- It's thinner
- It's lighter
- It's faster
- It has two cameras (front and rear)
- Has HDMI output that mirrors iPad screen on a large screen TV
- Despite all of the above the battery life is as good
- It's actually a bit cheaper
Pretty much all the shortcomings of the iPad have been fixed in the smaller, thinner, lighter and faster iPad 2. There are now two cameras to let you take quick snaps and to use for video conference calling. Battery life remains as it was. Excellent.
You can also mirror the screen now via a HDMI adapter and cable rather than the crippled screen output from the original iPad so you can watch a video from your iPad on your large screen TV.
It's fundamentally the same shape and size. The somewhat square 1024 x 768 screen resolution and screen size does make for a device that works well both in portrait and landscape modes but for prolonged use in landscape a "wider" screen would be more usable.
There are still no USB or SD card ports on the device itself and you need to buy an extra adapter to get these to work and even then they only work in a limited way for photos
The big change to iOS came with the release of 4.2 with the much needed addition of multitasking or at least Apple's version of multitasking. The iPad 2 ships with 4.3 that has added some applications to take advantage of the camera and some security and performance tweeks - notably to the Safari web browser. This software works on the original iPad as well (although not the camera applications obviously).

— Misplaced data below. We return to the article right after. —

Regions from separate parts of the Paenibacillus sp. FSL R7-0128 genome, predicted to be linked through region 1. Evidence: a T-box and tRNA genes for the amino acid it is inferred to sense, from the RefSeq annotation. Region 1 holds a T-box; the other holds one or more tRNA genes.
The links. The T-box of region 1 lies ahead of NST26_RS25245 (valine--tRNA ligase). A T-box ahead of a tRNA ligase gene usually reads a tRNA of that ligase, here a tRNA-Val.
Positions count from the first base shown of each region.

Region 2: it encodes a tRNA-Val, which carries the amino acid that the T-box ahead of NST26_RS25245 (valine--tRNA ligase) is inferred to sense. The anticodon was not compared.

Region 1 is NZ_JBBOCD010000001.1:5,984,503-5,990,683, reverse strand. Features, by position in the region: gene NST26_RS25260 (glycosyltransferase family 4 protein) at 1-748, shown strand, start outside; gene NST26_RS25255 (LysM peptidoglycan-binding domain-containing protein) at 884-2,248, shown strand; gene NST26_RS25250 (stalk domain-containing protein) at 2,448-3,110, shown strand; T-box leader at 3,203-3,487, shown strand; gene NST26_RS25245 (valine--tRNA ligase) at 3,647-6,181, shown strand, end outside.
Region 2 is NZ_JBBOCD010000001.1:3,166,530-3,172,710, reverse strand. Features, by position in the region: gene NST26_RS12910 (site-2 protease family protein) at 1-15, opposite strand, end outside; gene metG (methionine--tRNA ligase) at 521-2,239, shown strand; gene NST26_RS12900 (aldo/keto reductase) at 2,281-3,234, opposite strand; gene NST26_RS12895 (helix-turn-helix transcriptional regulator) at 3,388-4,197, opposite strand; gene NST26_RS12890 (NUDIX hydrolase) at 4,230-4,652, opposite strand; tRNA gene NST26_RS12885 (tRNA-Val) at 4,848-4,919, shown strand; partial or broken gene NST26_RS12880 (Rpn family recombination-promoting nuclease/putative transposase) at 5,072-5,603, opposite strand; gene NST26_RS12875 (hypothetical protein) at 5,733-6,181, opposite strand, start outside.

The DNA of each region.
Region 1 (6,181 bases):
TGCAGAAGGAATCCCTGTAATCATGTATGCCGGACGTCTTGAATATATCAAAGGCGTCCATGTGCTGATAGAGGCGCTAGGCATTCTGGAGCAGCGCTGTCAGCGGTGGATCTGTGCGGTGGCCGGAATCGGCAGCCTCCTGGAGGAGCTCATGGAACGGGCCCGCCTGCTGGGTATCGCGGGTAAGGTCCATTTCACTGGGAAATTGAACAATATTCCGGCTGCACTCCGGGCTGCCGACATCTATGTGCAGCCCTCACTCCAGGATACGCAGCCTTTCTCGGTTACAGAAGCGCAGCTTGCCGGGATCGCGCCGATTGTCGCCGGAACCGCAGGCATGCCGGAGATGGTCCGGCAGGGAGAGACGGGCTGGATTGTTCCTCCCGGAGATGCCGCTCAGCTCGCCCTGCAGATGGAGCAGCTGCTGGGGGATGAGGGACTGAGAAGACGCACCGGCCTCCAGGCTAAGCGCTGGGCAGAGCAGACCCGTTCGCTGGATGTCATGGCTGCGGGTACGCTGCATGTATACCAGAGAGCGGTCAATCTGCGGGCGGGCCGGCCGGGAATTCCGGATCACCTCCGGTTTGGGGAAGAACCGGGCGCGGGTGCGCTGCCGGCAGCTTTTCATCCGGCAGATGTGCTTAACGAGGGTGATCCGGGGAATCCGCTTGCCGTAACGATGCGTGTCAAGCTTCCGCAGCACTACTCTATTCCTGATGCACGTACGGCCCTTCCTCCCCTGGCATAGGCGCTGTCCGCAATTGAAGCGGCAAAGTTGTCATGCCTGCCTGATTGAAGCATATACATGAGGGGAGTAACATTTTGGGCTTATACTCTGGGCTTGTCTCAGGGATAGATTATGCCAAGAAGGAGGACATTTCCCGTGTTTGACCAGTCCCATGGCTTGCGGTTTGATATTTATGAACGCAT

Whilst iOS is an incredibly intuitive and easy to use operating system it is starting to look a bit long in the tooth both on the surface and under the bonnet. The notification system in particular is dated and you are restricted to a user interface that is basically just a jump screen for applications.
The single biggest annoyance is the lack of a coherent filing system accessible across all applications. A file opened in one application is "sandboxed" into that application so you can't see it from another app unless you use the "share" option to copy it into that app as well. You end up with a mess of multiple copies of the same document that aren't synced. This is supposed to make things "simpler" but for serious use it is a nightmare.
This also means you can't just plug in removable storage devices (like USB sticks or memory cards) and transfer files. Not that the iPad has the relevant ports to let you connect such things anyway!
For the past year the iPad has been unquestionably the best tablet on the market. No other tablet has come close for hardware or software. The iPad 2 consolidated this lead but Android tablets are closing in fast. The Samsung Galaxy Tab (really just an overgrown Galaxy S phone) was too small and the Android operating system it used was designed for phones not tablets
For pure content consumption the iPad is still compelling although the lack of Flash on the web browsers is a serious limitation.
I recently wrote a review of the Asus Eee Pad Transformer and it is certainly worth considering if you are looking for a tablet with a keyboard or Flash that works.
So the iPad still reigns supreme but for how much longer?
- A smaller, faster, lighter version of an already brilliant device
- Mature range of tablet optimised apps
- Great battery life
- Design, build quality and feel of the device
- iOS operating system is looking dated
- No Flash for web browsing
- Lack of coherent filing system across all apps
- Lack of memory expansion
- Lack of expansion ports